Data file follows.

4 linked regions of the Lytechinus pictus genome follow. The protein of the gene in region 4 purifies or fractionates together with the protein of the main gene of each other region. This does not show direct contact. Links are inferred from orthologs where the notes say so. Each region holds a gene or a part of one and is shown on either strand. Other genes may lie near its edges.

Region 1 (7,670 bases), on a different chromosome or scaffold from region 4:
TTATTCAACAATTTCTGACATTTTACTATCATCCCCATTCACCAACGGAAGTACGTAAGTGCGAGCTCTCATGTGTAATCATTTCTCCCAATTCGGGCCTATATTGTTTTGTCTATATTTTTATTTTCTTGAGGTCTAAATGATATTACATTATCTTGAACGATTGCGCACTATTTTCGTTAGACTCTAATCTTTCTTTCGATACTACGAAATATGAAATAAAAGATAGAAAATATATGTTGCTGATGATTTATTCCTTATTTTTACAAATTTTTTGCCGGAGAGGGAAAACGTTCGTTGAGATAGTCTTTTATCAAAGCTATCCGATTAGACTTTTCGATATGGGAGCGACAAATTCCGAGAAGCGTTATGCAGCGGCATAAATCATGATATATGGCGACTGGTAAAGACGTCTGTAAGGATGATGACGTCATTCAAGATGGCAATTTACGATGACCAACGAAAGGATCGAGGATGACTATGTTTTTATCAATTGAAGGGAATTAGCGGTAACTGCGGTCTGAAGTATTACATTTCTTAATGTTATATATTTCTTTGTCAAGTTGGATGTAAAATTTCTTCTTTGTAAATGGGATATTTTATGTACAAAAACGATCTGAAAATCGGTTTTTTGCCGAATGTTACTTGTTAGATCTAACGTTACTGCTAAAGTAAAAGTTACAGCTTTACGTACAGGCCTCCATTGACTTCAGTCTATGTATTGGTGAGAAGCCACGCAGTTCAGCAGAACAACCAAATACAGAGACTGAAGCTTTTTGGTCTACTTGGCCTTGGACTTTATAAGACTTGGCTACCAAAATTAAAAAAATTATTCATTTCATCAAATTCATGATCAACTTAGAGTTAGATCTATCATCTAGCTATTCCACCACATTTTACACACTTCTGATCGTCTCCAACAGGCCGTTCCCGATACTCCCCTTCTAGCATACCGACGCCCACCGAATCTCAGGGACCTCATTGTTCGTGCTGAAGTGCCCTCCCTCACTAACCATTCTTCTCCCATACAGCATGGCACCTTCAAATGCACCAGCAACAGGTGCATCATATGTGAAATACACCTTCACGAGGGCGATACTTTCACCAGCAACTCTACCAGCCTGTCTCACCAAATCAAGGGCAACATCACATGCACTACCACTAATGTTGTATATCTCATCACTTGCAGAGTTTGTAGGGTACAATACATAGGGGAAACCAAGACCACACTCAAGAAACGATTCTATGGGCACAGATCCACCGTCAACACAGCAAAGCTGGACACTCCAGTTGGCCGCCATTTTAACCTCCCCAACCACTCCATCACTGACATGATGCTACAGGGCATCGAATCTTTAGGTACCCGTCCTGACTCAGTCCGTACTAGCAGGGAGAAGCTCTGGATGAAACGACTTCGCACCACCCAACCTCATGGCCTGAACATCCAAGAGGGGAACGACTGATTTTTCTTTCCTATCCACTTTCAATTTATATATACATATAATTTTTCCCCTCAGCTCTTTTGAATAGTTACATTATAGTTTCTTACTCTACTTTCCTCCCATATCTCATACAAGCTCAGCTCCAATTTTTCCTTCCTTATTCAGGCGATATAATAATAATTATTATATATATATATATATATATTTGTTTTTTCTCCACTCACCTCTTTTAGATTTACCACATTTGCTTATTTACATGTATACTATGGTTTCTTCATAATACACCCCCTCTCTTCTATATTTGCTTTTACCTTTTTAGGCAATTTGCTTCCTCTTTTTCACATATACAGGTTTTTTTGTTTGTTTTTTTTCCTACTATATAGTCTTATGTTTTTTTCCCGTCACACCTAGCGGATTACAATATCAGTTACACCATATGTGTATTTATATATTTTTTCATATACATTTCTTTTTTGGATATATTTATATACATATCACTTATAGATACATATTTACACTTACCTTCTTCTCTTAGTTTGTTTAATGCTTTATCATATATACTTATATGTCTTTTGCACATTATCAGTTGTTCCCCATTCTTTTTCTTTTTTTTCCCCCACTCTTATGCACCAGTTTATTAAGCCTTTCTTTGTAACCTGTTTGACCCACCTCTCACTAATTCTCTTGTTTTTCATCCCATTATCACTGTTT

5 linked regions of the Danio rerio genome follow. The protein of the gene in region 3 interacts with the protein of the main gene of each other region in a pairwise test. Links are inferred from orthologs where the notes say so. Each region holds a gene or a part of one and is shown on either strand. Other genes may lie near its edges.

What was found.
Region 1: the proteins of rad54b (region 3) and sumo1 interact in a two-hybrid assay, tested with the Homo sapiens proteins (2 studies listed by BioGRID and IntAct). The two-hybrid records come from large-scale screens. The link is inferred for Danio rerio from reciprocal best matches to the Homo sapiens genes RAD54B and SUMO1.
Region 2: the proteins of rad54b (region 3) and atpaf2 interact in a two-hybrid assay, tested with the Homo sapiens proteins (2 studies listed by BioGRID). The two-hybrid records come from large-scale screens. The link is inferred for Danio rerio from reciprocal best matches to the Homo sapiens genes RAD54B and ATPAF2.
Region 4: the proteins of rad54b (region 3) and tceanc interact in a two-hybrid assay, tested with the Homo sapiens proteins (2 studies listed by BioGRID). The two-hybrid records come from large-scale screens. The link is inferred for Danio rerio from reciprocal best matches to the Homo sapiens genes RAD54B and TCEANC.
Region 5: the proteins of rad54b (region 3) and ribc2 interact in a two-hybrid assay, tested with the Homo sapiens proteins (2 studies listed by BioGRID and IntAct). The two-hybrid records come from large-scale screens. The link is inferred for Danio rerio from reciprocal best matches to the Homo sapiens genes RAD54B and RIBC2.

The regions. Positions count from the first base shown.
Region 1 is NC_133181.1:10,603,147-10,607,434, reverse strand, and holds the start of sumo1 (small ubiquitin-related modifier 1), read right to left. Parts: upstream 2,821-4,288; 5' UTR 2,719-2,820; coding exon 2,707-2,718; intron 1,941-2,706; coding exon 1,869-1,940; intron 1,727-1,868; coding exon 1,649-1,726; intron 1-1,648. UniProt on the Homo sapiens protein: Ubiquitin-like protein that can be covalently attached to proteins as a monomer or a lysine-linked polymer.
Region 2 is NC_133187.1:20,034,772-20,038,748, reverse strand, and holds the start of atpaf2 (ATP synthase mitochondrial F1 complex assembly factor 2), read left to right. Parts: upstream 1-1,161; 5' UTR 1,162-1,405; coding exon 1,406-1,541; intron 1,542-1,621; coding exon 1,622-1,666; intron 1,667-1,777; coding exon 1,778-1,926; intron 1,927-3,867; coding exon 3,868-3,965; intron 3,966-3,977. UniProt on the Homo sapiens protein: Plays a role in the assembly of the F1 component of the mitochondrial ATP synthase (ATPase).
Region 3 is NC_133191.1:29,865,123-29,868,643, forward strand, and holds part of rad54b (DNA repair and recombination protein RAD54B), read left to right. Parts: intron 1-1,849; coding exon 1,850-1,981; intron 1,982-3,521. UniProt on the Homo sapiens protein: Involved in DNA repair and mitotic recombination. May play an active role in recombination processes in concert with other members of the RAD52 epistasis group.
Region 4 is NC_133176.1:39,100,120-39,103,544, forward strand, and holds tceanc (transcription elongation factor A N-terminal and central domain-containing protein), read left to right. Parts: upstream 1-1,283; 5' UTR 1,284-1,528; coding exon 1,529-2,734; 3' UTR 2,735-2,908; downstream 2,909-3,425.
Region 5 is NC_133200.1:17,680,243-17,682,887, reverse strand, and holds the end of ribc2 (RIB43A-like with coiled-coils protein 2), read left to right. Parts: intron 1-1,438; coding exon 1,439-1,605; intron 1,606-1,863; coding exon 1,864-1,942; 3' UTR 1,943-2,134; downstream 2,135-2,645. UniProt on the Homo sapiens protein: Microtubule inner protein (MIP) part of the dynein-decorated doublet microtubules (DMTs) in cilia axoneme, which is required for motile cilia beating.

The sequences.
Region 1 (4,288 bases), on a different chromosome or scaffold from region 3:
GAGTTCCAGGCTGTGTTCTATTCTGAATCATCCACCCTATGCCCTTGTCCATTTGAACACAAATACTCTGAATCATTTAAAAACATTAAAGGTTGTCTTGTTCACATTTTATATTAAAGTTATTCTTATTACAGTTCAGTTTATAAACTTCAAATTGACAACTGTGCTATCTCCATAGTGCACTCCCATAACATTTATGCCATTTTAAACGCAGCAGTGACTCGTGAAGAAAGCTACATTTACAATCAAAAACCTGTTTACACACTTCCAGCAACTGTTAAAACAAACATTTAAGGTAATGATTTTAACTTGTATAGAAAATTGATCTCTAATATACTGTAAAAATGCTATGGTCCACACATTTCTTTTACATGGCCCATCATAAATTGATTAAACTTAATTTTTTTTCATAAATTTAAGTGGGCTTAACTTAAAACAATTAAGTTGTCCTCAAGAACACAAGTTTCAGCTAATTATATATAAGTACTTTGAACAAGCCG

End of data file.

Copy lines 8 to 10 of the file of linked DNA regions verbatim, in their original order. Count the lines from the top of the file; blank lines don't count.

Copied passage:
Region 4: the proteins of rad54b (region 3) and tceanc interact in a two-hybrid assay, tested with the Homo sapiens proteins (2 studies listed by BioGRID). The two-hybrid records come from large-scale screens. The link is inferred for Danio rerio from reciprocal best matches to the Homo sapiens genes RAD54B and TCEANC.
Region 5: the proteins of rad54b (region 3) and ribc2 interact in a two-hybrid assay, tested with the Homo sapiens proteins (2 studies listed by BioGRID and IntAct). The two-hybrid records come from large-scale screens. The link is inferred for Danio rerio from reciprocal best matches to the Homo sapiens genes RAD54B and RIBC2.

The regions. Positions count from the first base shown.